International Atomic Energy Agency (IAEA) inspectors currently perform periodic inspections at uranium enrichment plants to verify UF6 cylinder enrichment declarations. Measurements are typically performed with handheld high-resolution sensors on a sampling of cylinders taken to be representative of the facility's entire cylinder inventory. These measurements are time-consuming, expensive, and assay only a small fraction of the total cylinder volume. An automated nondestructive assay system capable of providing enrichment measurements over the full volume of the cylinder could improve upon current verification practices in terms of manpower and assay accuracy. The 185-keV emission from U-235 is utilized in today's cylinder measurements, but augmenting this “traditional” signature with more-penetrating “non-traditional” signatures could help to achieve full-volume assay in an automated system. This paper describes the study of non-traditional signatures that include neutrons produced by F-19 (α, n) reactions (spawned primarily from U-234 alpha emission) and the high-energy gamma rays (extending up to 8 MeV) induced by those neutrons when they interact in the cylinder wall and nearby materials. The potential of these non-traditional signatures and assay methods for automated cylinder verification is explored using field measurements on a small population of cylinders ranging from 2.0% to 5% in U-235 enrichment. The standard deviation of the non-traditional high-energy gamma-ray assay approach was 4.7% relative to the declared cylinder enrichments; the standard deviation of the traditional enrichment meter approach using a well-collimated high-resolution spectrometer was 4.3%. The prospect of using the non-traditional high-energy gamma-ray signature in concert with the traditional 185-keV signature to reduce the uncertainty of automated cylinder assay is discussed. View full abstract»

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  • A Comprehensive Model of the Response of Silicon Photomultipliers

    Page(s): 2254 - 2266
    Save to Project icon | Request Permissions | Click to expandQuick Abstract | PDF file iconPDF (652 KB) |  | HTML iconHTML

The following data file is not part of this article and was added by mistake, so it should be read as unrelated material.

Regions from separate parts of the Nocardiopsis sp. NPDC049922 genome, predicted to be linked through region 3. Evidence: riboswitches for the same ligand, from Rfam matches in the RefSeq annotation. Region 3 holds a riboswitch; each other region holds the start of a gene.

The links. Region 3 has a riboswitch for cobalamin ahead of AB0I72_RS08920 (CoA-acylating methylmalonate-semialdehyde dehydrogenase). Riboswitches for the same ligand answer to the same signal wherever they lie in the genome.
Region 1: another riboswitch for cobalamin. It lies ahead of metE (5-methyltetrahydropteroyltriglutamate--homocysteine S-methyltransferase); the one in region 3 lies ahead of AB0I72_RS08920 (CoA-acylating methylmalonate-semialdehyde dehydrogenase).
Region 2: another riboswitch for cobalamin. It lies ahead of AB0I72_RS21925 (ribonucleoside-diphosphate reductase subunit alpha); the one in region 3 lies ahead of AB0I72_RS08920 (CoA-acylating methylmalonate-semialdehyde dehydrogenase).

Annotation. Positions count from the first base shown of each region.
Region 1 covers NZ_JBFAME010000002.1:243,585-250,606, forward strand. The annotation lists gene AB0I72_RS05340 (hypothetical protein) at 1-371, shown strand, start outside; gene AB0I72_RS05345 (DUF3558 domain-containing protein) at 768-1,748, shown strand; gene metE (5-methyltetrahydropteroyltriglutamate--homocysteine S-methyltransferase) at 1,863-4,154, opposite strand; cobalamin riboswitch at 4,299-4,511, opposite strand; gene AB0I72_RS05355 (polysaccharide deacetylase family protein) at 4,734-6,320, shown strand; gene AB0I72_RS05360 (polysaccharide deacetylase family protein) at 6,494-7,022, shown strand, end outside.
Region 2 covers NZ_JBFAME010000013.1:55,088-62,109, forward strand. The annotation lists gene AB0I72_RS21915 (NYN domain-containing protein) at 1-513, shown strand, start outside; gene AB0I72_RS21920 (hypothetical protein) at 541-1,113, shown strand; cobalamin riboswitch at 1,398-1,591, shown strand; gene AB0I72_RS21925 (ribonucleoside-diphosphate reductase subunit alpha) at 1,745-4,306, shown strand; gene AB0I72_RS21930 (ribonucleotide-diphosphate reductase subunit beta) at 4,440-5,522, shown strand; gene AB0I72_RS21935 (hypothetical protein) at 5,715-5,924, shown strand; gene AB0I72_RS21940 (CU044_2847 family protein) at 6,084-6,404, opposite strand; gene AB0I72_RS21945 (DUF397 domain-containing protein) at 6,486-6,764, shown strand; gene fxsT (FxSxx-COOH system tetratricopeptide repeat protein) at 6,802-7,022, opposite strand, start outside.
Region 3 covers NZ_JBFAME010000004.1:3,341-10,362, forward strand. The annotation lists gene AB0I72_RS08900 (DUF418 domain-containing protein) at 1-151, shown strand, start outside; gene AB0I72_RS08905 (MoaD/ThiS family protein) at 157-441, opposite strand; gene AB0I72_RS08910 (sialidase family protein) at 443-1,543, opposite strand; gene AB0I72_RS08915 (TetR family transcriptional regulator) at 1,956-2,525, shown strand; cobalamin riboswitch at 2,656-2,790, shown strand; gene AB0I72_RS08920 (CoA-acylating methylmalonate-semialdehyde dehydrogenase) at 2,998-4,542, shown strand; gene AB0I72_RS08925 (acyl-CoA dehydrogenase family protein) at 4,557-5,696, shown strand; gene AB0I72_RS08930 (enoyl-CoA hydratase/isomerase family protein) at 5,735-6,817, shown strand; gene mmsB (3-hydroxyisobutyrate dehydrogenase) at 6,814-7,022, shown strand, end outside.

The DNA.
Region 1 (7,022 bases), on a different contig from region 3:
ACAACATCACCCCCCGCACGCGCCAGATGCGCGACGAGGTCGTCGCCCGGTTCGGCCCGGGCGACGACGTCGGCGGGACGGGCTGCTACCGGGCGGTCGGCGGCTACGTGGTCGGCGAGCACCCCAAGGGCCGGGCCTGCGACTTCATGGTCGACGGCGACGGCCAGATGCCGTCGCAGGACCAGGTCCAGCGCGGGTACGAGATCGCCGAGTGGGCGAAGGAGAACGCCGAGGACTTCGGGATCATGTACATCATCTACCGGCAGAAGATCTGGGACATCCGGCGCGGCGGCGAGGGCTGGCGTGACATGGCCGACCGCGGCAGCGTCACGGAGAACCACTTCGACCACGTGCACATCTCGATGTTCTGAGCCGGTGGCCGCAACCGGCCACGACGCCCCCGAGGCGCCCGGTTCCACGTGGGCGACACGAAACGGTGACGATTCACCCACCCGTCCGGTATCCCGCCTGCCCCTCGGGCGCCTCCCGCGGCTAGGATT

The response of a silicon photomultiplier (SiPM) to optical signals is inherently nonproportional due to saturation, afterpulsing, and crosstalk. Existing models of the SiPM response do not account for all of these effects, and therefore, these models are not sufficiently accurate for many applications. In this work, a comprehensive model of the SiPM response is developed that is generally applicable to exponentially decaying light pulses and that can be simplified in the case of very short (e.g., laser) light pulses. The model accounts for the total number and the temporal distribution of the incident photons as well as for the relevant SiPM parameters, viz. the recovery time, afterpulsing, crosstalk, and their cross correlations. The model is shown to correspond well with measurements on a SiPM-based scintillation detector. Furthermore, it is shown to be in agreement with several cases for which the SiPM response is known a priori. Having thus validated the model, its use is demonstrated by predicting the response of the Hamamatsu multipixel photon counter (MPPC) S10362-33-050C SiPM to several different scintillators. View full abstract»

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  • Crosstalk Study of the Single-Photon Response of a Flat-Panel PMT for the RICH Upgrade at LHCb

    Page(s): 2267 - 2272
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    The ring imaging Cherenkov (RICH) detector at LHCb is now read out by hybrid photon detectors. In view of its upgrade, a possible option is the adoption of the flat-panel photon multiplier tube (PMT). An important issue for good reconstruction of the Cherenkov rings is a negligible level of crosstalk. We have experimentally studied the crosstalk from the 16 × 16-pixels Hamamatsu H9500 PMT. Results have shown that, for the single-photon response, the statistics tied to the small number of electrons generated at the first dynode of the PMT chain (a few units) leads to a number of crosstalk signals that are a small fraction of the fired pixel. With the H9500, in a Cherenkov ring, only one or two pixels are expected to generate crosstalk. As a consequence, crosstalk cannot be considered a limit in the use of the H9500 for the upgrade of the RICH at LHCb. View full abstract»

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  • Timing Performances of Large Area Silicon Photomultipliers Fabricated at STMicroelectronics

    Page(s): 2273 - 2279
    Save to Project icon | Request Permissions | Click to expandQuick Abstract | PDF file iconPDF (766 KB) |  | HTML iconHTML